Game Over Synopsis: A nyctophobic woman has to fight her inner demons to stay alive in the game called life.
Game Over Review: Hollywood has been successful in turning games into films, and Game Over is a novel attempt by a director in Kollywood. But unlike the Hollywood films, Ashwin Saravanan doesn’t base his story on the arcade game Pac-Man, but uses it just to take the story forward.
The film opens with a woman being brutally murdered and news reports showing how this is just the beginning of a horrifying serial murders. We are then introduced to Swapna, an avid gamer who is also afraid of the dark. Her nyctophobia is first triggered by a personal tragedy that happened just a year ago, and unable to come to terms with it, she shuts herself to the world, to her parents, and stays with her caretaker, Kalamma. The only thing that keeps her going is her love for gaming, and the one thing she wants to do is beat her own score in Pac-Man. But her life changes after she finds out that the ink that was used to make the tattoo on her wrist contains a stranger girl’s ash, and that her dark past has come back to haunt her. Things only worsen when she becomes the target of the serial killer. Will Swapna be able to beat life at its own game? Or is one life too little for her to defeat the demons?
This is Taapsee’s first release in Tamil after about four years and she has sunk her teeth into the character with full josh. Be it withdrawing into a shell when the past flashes in front of her eyes, surging ahead full throttle to attack her attackers or even subtly expressing her state of mind in the end, she does them with ease. Oh, and her lip-sync is almost bang on. Vinodhini as Kamalamma is natural and Sanchana, though she appears in barely a few scenes, leaves an impact.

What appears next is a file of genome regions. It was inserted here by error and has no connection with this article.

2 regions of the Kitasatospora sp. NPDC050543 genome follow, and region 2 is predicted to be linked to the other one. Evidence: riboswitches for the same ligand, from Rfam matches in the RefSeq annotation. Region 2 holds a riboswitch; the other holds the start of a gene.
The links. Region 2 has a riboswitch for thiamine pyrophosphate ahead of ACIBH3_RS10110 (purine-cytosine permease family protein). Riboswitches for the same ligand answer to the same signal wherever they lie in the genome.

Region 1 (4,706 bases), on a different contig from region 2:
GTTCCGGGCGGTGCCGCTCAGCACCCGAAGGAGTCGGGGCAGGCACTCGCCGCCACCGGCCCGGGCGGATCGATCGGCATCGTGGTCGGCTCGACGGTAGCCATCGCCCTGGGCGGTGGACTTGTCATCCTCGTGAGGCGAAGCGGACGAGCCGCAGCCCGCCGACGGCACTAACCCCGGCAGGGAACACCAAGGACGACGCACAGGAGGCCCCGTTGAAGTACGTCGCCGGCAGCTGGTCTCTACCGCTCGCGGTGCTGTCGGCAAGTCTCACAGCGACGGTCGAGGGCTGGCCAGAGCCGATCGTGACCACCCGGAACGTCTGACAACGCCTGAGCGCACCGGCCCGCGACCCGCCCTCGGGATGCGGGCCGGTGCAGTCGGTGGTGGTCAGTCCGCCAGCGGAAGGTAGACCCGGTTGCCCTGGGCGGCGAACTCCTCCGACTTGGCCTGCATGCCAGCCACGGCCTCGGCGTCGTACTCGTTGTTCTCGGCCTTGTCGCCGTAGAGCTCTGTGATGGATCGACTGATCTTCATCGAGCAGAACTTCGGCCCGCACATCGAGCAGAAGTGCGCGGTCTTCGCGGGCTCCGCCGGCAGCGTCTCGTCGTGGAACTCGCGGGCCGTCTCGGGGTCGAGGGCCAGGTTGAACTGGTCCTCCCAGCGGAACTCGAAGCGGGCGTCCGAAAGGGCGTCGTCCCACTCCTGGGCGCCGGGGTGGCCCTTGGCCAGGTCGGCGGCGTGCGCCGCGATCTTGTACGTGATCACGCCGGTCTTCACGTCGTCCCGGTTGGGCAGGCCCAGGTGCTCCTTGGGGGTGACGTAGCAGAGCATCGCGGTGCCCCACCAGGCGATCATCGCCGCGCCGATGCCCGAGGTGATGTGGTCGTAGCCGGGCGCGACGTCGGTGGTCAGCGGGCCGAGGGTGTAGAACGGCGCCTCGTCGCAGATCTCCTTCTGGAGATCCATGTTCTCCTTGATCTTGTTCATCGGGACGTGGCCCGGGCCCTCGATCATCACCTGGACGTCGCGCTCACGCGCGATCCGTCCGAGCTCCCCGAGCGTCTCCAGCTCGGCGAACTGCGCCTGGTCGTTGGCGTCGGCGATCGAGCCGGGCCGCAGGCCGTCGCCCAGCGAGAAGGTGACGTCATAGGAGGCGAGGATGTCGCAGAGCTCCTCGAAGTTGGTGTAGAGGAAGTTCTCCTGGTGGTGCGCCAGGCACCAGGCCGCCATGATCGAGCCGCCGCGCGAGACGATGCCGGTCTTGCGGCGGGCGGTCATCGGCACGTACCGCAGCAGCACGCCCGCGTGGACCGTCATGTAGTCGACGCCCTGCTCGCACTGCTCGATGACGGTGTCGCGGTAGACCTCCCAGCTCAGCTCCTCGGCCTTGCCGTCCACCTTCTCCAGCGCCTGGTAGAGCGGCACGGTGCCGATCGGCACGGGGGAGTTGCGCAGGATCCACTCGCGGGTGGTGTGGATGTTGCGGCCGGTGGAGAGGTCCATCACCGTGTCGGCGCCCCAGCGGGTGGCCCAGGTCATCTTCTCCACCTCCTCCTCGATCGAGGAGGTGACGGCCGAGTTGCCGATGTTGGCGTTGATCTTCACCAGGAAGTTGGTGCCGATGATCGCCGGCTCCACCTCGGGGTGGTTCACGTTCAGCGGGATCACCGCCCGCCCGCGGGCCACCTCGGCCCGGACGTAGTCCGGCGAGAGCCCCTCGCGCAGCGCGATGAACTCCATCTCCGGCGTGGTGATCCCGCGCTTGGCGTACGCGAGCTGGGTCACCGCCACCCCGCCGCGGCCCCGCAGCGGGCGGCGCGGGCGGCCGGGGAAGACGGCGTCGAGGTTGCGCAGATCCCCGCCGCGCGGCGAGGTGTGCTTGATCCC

Ashwin has come a long way from Maya (his directorial debut) and it clearly reflects in the way he’s tightly packaged the film. While showing the protagonist as a gamer or a game developer to justify the title would have been taking the easier way out, he has intelligently fused elements of gaming into the script, making it an integral part of the narration. Revealing anything more about this here would just be a spoiler. He’s also paid keen attention to the setting; from posters to figurines, they convey the mood of the film, and also bring a sense of deja vu. He’s also subtly keyed in a supernatural element to make the story plausible. There are a few jump scares, but they are more due to what the eyes can see and not because of the fear of the invisible, and Vasanth’s cinematography manages to capture them adequately well. Another plus of the film is the background score by Ron Ethan Yohann; though loud in places, it’s needed to create the kind of impact a psychological thriller has to make. The first half plays out a little longer than we would like it to, and Ashwin takes up that much time to establish the plot, but Richard Kevin’s editing makes the second half racy and crisp. There are many layers to the film – both psychological and paranormal – and though the makers unravel it in their own pace, these moments are what make this film interesting.